You could have multiplayer to which players design their own creatures and watch them duke it out against each other, where the winner adds the vanquished monster's ink to his ink pool.

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Quote:
 Original post by WavyVirusSomething like Crayon Physics could be a lot of fun (kinda similar to Kirby Canvas Curse) - I like games that allow you to be creative in the game world, and this seems to work great with mouse or stylus drawing.

It is absolutely fantastic.

Anyways as far as the original topic goes I'd say most of those would make fairly decent mini-games but really not enough substance to make a full featured game.

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Quote:
 Original post by TangireonHere's an idea out of math class, I don't know if one is out there, but here goes:A line-drawn diagram is shown to the player, to which is only drawn by lifting up the stylus once. The goal is to copy that picture on your drawing side using the stylus by pressing and lifting up the style only once as well, while you cannot draw over paths that you have already taken.

I remember those from graph theory - that little house drawing is a pretty famous one. There was sort of a trick that meant you could always do it though.

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Quote:
 I remember those from graph theory - that little house drawing is a pretty famous one. There was sort of a trick that meant you could always do it though.

These were a lot of fun. But then I found the seacret (well learnt it in maths class).

It is actualyl quite a facinating subject. Agoo dplace is to start here: http://en.wikipedia.org/wiki/Seven_Bridges_of_Königsberg

But back on topic...

Quote:
 Anyways as far as the original topic goes I'd say most of those would make fairly decent mini-games but really not enough substance to make a full featured game.

Yes, there are many pen and paper games that utilise line drawing and so could form mini games. But I think that a more complex game could be made.

So here is my 5 minute design for a stylus game:

Mage War

Target Device:
This would be designed for a device like the DS that has networking capability.

Gamepaly:
Mage Wars would be a social game where interaction with others is a major factor. There will be a single player aspcet to this, but this is more aopbut practice than the actual game.

Players draw symbols in real time in specific play areas to cast spells. The symbols would be made up from a series of 8 simple gestures (Up, Down, Left Right, Up-Left, Up-Right, Down-Left and Down-Right.

An example fo a symbol might be somthing similar to the letter "M" This would consist of the gestures: Up -> Down-Right -> Up-Right -> Down (or reversed).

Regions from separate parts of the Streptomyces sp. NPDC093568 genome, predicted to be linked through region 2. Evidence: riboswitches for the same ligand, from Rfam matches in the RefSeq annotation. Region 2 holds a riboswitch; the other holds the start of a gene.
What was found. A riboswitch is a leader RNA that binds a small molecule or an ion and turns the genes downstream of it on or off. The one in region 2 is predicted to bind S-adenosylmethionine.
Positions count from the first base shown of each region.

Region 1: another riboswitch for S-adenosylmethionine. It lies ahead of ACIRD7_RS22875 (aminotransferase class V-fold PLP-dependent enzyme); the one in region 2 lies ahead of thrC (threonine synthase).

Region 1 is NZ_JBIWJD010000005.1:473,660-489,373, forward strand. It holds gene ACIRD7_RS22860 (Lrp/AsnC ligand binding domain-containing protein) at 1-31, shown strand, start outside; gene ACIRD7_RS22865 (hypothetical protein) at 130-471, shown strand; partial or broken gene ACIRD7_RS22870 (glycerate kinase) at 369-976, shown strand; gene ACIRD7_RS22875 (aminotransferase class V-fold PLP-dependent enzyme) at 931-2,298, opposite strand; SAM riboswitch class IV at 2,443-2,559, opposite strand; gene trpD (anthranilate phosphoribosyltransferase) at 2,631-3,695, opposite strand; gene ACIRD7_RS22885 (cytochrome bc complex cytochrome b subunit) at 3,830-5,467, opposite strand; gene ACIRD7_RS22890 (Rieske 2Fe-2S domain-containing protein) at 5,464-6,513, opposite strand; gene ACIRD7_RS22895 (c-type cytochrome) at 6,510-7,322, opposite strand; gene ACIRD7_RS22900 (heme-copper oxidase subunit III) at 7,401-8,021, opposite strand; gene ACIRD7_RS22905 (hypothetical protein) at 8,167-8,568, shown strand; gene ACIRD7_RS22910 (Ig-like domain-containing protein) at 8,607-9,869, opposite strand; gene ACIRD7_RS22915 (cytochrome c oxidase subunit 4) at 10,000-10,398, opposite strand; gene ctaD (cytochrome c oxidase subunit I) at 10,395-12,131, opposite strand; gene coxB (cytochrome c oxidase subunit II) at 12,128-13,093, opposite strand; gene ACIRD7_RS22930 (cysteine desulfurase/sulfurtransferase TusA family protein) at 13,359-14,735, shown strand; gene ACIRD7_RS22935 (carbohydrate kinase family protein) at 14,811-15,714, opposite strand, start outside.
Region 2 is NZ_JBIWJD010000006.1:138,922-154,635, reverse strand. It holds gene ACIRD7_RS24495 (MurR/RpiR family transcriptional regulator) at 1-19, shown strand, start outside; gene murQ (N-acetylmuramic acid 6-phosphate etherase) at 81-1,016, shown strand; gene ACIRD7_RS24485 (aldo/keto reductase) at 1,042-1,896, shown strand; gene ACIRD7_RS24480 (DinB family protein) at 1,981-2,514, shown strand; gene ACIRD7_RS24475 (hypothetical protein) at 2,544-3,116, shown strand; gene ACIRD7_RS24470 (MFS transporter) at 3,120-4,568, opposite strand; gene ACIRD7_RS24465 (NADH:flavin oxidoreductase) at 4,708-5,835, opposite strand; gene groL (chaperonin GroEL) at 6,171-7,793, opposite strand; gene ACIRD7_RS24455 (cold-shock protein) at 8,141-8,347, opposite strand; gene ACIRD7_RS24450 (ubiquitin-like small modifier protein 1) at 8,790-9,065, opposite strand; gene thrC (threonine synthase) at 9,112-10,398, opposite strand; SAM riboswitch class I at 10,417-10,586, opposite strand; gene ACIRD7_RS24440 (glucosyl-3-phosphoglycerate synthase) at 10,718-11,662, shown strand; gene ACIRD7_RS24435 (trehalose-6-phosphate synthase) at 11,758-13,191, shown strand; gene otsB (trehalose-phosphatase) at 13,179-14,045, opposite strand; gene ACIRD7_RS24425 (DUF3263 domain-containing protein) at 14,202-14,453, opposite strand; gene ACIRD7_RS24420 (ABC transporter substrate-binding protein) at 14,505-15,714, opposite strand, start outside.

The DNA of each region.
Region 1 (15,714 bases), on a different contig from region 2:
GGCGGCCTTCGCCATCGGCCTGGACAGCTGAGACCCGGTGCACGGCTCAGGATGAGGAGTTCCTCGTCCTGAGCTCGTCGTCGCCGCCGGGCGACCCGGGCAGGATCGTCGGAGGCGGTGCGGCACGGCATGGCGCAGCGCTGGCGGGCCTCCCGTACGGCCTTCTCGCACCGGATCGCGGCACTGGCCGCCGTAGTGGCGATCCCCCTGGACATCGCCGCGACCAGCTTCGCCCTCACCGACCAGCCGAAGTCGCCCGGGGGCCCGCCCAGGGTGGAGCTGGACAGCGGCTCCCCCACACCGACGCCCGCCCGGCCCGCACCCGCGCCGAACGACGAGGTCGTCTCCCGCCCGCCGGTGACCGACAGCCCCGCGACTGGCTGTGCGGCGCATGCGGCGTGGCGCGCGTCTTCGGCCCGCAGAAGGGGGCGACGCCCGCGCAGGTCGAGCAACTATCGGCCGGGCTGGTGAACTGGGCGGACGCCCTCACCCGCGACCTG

These would be drawn in one continious line (withouth taking the stylus off the screen).

The simple nature of the gestures means that accuracy is not absolutly necessary so player cna make the gestures quickly.

As the gameplay is real time, speed is also a factor. If you can string to gether several symbols to cast a spell faster than you opponent, then you can get your spell off first.

Spells can be defensive or Offensive.

Defensive spells will protect you from your oppoennt's attacks, but it means that you are not attacking your opponent (giving them time to do other things).

Offensive spells will damage your opponent (or perform some other negative effect on them).

You can also have allies as well as opponents so team matches (with equal number of players on each team) can be heald. Team Members can cast defensive spells on team members.

A player would have a limited selection of symbols that they can use to craft spells. They might have a lot of symbols available to them, but they will only be allowed a small number of them for any one combat.

Each time they connect with another player (possibley only new players), they will get a new, random symbol for their pool that they can use. This will allow players to accumulate many symbols so that they can mix and match then and design their combat set.

When a symbol is drawn, it will be temporarily removed from their pool for a short time. If they have other coppies unused in their pool they can still use that symbol. This mankes managment of what symbols the player includes in their combat set an important decision.

There will be several regions on the screen where symbols can be drawn and the region that a symbol is drawn in can chang ethe "menaing" of it. Some regions will target the spell on allies and others will target your opponents.

The spells that cna be cast will ahve a kind of Scisors/Paper/Rock relationship as well as other factors that could influence the effects (if time can be detected, then maybe dark magic type spells will be more powerful at night and weaker in the daytime - with light magic the oposite).

There will also be some signaling of incoming spells like you can see the symbols that your opponent is drawing as they complete them. There would also be the posibility of faking a spell (that is almost completing it and then canceling it and casting a different spell quickly instead) in an attempt to throw off your opponent and trick them into casting the wrong counter or taking time and resources away from them in doing so.

Well that was about 5 minutes of thought, and so would requier much more effort to make into a viable desing, but it is a start at making a drawing based game more than just a mini game.

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Issuing battle plans on a minimap to 'intelligent' NPC team mates OR even as a communication system in a multiplayer 'modern' combat game.

Football plays input ???